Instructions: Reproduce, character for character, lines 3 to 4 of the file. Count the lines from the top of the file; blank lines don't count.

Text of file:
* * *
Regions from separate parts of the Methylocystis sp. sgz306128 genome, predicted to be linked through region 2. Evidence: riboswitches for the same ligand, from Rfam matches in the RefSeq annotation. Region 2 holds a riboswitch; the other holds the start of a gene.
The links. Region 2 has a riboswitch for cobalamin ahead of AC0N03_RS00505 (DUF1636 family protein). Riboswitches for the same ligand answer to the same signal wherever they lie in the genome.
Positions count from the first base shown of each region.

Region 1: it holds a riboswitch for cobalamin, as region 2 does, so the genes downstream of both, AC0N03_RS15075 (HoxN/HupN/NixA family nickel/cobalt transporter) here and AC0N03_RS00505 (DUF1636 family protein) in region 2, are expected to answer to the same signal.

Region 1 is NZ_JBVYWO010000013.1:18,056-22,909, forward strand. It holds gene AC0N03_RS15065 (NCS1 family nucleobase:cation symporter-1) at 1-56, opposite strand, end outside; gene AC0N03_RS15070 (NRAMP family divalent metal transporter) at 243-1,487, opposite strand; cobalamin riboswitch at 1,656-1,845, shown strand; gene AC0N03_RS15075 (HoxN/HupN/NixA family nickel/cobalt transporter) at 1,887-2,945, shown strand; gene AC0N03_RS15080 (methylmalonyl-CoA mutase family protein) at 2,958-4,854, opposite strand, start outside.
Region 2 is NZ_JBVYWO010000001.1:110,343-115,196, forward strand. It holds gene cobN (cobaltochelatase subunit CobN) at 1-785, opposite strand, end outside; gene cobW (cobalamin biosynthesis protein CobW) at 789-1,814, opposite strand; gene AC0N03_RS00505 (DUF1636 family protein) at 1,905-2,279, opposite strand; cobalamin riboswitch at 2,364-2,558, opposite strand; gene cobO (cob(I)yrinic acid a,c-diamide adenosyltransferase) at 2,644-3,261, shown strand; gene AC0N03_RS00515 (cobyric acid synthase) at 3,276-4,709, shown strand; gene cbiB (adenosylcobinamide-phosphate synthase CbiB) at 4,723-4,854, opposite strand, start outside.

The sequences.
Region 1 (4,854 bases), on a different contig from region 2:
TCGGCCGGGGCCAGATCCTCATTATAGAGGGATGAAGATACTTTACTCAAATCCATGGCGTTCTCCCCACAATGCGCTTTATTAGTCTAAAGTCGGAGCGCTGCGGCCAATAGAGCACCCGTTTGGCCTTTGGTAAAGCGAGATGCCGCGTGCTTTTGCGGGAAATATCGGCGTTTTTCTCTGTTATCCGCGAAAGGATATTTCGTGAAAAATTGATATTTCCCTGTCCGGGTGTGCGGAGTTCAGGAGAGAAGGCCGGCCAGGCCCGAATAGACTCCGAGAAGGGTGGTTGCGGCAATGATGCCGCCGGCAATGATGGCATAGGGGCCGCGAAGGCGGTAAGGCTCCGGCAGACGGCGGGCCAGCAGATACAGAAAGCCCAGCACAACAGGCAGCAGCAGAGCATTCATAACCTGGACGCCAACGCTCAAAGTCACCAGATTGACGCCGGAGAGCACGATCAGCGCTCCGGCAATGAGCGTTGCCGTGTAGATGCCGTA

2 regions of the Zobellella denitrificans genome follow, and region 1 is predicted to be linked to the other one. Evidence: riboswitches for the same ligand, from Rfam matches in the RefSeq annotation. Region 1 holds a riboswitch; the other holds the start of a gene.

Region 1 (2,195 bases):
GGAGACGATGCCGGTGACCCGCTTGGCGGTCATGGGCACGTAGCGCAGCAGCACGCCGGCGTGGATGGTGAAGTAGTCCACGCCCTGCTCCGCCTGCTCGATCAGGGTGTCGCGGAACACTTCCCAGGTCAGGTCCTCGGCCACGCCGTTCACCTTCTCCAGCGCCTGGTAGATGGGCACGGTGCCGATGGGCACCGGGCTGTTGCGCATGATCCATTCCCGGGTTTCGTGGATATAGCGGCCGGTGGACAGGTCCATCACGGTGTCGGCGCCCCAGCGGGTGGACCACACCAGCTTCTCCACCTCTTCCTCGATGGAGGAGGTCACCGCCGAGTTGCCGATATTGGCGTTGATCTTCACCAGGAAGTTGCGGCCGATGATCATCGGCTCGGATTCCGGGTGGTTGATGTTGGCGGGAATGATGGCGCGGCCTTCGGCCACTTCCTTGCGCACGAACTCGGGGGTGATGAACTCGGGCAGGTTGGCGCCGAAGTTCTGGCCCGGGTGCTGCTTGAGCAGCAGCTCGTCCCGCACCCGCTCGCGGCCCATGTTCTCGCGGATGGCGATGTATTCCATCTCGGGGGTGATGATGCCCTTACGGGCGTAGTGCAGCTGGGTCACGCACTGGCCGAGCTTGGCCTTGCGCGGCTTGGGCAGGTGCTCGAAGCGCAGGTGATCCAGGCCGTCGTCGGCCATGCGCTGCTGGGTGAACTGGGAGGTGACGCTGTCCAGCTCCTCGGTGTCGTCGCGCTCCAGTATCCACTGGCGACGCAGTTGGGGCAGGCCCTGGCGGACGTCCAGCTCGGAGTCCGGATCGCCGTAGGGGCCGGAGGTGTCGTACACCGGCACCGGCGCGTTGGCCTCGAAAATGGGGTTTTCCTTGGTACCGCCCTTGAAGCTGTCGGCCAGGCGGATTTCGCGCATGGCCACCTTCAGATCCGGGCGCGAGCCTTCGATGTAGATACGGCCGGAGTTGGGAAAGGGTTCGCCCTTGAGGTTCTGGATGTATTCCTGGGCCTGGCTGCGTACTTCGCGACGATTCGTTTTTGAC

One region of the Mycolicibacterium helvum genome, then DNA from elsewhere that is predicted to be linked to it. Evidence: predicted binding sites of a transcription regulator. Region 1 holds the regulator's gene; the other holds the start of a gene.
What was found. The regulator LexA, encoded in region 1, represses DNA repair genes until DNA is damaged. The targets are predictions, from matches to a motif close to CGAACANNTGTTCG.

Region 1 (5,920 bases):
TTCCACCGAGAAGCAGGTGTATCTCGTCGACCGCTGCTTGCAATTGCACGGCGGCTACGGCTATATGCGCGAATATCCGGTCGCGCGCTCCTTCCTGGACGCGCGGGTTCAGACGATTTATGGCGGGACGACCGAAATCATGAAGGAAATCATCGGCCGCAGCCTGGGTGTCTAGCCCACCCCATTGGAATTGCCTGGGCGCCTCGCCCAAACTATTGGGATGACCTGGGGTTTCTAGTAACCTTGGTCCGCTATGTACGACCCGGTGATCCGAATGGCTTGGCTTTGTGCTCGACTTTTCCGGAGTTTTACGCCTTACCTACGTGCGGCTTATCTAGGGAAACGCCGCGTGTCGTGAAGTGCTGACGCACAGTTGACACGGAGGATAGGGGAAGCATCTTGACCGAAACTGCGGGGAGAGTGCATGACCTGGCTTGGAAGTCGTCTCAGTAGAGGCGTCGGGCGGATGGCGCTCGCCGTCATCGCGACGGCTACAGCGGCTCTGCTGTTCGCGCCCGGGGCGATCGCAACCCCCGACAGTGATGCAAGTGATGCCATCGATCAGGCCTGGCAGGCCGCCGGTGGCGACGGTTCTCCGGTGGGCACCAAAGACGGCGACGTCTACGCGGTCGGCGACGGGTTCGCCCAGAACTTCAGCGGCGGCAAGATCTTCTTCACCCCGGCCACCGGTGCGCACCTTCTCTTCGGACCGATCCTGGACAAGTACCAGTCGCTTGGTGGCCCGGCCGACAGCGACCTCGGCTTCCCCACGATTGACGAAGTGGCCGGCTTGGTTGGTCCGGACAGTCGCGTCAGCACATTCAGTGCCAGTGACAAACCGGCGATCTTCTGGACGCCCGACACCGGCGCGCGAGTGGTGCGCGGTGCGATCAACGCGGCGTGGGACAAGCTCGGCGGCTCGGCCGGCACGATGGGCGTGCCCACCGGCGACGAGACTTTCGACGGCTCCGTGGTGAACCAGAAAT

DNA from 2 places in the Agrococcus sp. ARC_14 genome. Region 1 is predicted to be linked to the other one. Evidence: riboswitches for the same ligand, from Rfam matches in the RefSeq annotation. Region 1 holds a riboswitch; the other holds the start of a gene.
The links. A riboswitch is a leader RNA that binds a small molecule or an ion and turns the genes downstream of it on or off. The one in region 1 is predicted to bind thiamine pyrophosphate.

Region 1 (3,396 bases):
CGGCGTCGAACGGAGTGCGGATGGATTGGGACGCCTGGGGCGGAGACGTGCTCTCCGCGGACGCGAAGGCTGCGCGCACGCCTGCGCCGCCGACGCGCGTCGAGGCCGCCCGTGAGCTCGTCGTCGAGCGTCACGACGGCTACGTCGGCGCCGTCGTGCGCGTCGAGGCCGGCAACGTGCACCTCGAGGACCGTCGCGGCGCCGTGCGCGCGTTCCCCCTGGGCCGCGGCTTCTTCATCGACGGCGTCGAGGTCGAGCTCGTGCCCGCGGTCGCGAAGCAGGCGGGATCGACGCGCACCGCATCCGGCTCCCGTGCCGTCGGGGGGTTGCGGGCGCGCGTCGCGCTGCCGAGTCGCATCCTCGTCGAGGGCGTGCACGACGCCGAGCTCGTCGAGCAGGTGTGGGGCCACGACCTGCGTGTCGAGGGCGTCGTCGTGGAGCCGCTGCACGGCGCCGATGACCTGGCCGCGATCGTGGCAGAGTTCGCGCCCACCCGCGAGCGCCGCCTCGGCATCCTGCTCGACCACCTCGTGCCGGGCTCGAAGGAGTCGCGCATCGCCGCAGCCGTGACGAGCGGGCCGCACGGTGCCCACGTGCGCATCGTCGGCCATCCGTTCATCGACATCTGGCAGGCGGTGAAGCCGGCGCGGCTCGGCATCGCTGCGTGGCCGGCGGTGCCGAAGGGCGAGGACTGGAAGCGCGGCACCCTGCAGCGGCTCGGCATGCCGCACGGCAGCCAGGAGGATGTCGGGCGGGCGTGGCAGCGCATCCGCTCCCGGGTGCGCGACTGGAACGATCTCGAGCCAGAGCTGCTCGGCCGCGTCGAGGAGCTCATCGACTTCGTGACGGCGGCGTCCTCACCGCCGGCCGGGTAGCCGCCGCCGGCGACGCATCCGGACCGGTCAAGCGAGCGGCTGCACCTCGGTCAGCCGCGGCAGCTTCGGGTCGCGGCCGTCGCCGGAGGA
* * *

Positions count from the first base shown of each region.

Region 1: it holds a riboswitch for cobalamin, as region 2 does, so the genes downstream of both, AC0N03_RS15075 (HoxN/HupN/NixA family nickel/cobalt transporter) here and AC0N03_RS00505 (DUF1636 family protein) in region 2, are expected to answer to the same signal.